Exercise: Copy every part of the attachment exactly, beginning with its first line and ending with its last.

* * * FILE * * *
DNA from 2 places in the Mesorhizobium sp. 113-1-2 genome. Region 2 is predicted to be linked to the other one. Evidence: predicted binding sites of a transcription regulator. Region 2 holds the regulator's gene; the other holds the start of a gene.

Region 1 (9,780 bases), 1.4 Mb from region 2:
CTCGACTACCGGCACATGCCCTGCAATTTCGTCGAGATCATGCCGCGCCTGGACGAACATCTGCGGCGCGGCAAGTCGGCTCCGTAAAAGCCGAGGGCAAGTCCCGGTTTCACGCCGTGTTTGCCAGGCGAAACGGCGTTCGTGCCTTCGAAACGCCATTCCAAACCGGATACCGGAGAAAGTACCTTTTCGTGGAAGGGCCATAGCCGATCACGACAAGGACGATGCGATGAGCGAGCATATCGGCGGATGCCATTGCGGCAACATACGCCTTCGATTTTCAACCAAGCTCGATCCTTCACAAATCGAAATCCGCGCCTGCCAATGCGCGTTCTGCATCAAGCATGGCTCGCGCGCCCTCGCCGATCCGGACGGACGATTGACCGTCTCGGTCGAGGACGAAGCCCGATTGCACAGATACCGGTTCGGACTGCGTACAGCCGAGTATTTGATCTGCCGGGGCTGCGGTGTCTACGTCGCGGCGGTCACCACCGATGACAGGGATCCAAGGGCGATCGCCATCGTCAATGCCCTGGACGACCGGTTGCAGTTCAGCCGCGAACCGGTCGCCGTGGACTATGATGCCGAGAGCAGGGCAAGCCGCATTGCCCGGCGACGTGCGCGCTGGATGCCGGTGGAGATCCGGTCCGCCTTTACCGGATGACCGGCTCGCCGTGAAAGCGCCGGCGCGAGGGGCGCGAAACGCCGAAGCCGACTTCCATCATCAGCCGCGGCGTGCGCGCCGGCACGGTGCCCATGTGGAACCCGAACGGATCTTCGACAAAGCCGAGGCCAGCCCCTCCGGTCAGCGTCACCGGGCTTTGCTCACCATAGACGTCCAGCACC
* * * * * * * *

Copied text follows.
DNA from 2 places in the Mesorhizobium sp. 113-1-2 genome. Region 2 is predicted to be linked to the other one. Evidence: predicted binding sites of a transcription regulator. Region 2 holds the regulator's gene; the other holds the start of a gene.

Region 1 (9,780 bases), 1.4 Mb from region 2:
CTCGACTACCGGCACATGCCCTGCAATTTCGTCGAGATCATGCCGCGCCTGGACGAACATCTGCGGCGCGGCAAGTCGGCTCCGTAAAAGCCGAGGGCAAGTCCCGGTTTCACGCCGTGTTTGCCAGGCGAAACGGCGTTCGTGCCTTCGAAACGCCATTCCAAACCGGATACCGGAGAAAGTACCTTTTCGTGGAAGGGCCATAGCCGATCACGACAAGGACGATGCGATGAGCGAGCATATCGGCGGATGCCATTGCGGCAACATACGCCTTCGATTTTCAACCAAGCTCGATCCTTCACAAATCGAAATCCGCGCCTGCCAATGCGCGTTCTGCATCAAGCATGGCTCGCGCGCCCTCGCCGATCCGGACGGACGATTGACCGTCTCGGTCGAGGACGAAGCCCGATTGCACAGATACCGGTTCGGACTGCGTACAGCCGAGTATTTGATCTGCCGGGGCTGCGGTGTCTACGTCGCGGCGGTCACCACCGATGACAGGGATCCAAGGGCGATCGCCATCGTCAATGCCCTGGACGACCGGTTGCAGTTCAGCCGCGAACCGGTCGCCGTGGACTATGATGCCGAGAGCAGGGCAAGCCGCATTGCCCGGCGACGTGCGCGCTGGATGCCGGTGGAGATCCGGTCCGCCTTTACCGGATGACCGGCTCGCCGTGAAAGCGCCGGCGCGAGGGGCGCGAAACGCCGAAGCCGACTTCCATCATCAGCCGCGGCGTGCGCGCCGGCACGGTGCCCATGTGGAACCCGAACGGATCTTCGACAAAGCCGAGGCCAGCCCCTCCGGTCAGCGTCACCGGGCTTTGCTCACCATAGACGTCCAGCACC